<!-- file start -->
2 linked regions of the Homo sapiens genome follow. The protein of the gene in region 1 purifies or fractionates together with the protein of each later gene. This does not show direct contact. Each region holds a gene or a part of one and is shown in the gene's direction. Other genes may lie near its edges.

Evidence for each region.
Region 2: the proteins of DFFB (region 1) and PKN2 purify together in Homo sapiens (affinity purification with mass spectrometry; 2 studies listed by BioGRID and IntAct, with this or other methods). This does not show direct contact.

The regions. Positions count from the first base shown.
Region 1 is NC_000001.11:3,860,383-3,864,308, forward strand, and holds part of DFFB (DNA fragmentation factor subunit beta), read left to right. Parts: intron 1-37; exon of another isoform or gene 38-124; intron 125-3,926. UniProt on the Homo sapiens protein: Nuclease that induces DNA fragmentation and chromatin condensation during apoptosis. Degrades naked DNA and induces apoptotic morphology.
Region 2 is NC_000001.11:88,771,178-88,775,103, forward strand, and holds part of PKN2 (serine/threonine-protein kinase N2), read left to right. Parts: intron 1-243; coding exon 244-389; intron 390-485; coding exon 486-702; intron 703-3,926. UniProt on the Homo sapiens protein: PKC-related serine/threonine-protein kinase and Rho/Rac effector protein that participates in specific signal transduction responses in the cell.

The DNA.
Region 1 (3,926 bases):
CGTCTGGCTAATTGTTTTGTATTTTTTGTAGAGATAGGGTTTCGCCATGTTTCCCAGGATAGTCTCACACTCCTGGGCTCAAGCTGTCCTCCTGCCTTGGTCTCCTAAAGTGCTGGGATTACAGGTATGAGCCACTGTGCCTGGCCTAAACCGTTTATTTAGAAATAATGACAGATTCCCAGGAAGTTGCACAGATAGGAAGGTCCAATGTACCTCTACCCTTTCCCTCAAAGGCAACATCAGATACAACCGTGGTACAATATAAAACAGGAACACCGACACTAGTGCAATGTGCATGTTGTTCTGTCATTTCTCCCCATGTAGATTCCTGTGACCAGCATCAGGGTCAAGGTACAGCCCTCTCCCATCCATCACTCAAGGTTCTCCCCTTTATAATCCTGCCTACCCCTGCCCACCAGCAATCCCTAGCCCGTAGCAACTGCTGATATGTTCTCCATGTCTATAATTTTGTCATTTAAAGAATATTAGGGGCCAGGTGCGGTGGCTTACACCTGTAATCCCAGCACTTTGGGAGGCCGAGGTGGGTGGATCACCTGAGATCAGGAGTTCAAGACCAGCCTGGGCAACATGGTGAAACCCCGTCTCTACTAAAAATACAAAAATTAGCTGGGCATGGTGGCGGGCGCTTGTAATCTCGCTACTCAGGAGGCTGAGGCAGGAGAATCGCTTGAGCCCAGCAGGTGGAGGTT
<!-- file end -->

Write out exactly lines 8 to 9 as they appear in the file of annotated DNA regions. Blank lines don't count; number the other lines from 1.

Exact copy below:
Region 1 (3,926 bases):
CGTCTGGCTAATTGTTTTGTATTTTTTGTAGAGATAGGGTTTCGCCATGTTTCCCAGGATAGTCTCACACTCCTGGGCTCAAGCTGTCCTCCTGCCTTGGTCTCCTAAAGTGCTGGGATTACAGGTATGAGCCACTGTGCCTGGCCTAAACCGTTTATTTAGAAATAATGACAGATTCCCAGGAAGTTGCACAGATAGGAAGGTCCAATGTACCTCTACCCTTTCCCTCAAAGGCAACATCAGATACAACCGTGGTACAATATAAAACAGGAACACCGACACTAGTGCAATGTGCATGTTGTTCTGTCATTTCTCCCCATGTAGATTCCTGTGACCAGCATCAGGGTCAAGGTACAGCCCTCTCCCATCCATCACTCAAGGTTCTCCCCTTTATAATCCTGCCTACCCCTGCCCACCAGCAATCCCTAGCCCGTAGCAACTGCTGATATGTTCTCCATGTCTATAATTTTGTCATTTAAAGAATATTAGGGGCCAGGTGCGGTGGCTTACACCTGTAATCCCAGCACTTTGGGAGGCCGAGGTGGGTGGATCACCTGAGATCAGGAGTTCAAGACCAGCCTGGGCAACATGGTGAAACCCCGTCTCTACTAAAAATACAAAAATTAGCTGGGCATGGTGGCGGGCGCTTGTAATCTCGCTACTCAGGAGGCTGAGGCAGGAGAATCGCTTGAGCCCAGCAGGTGGAGGTT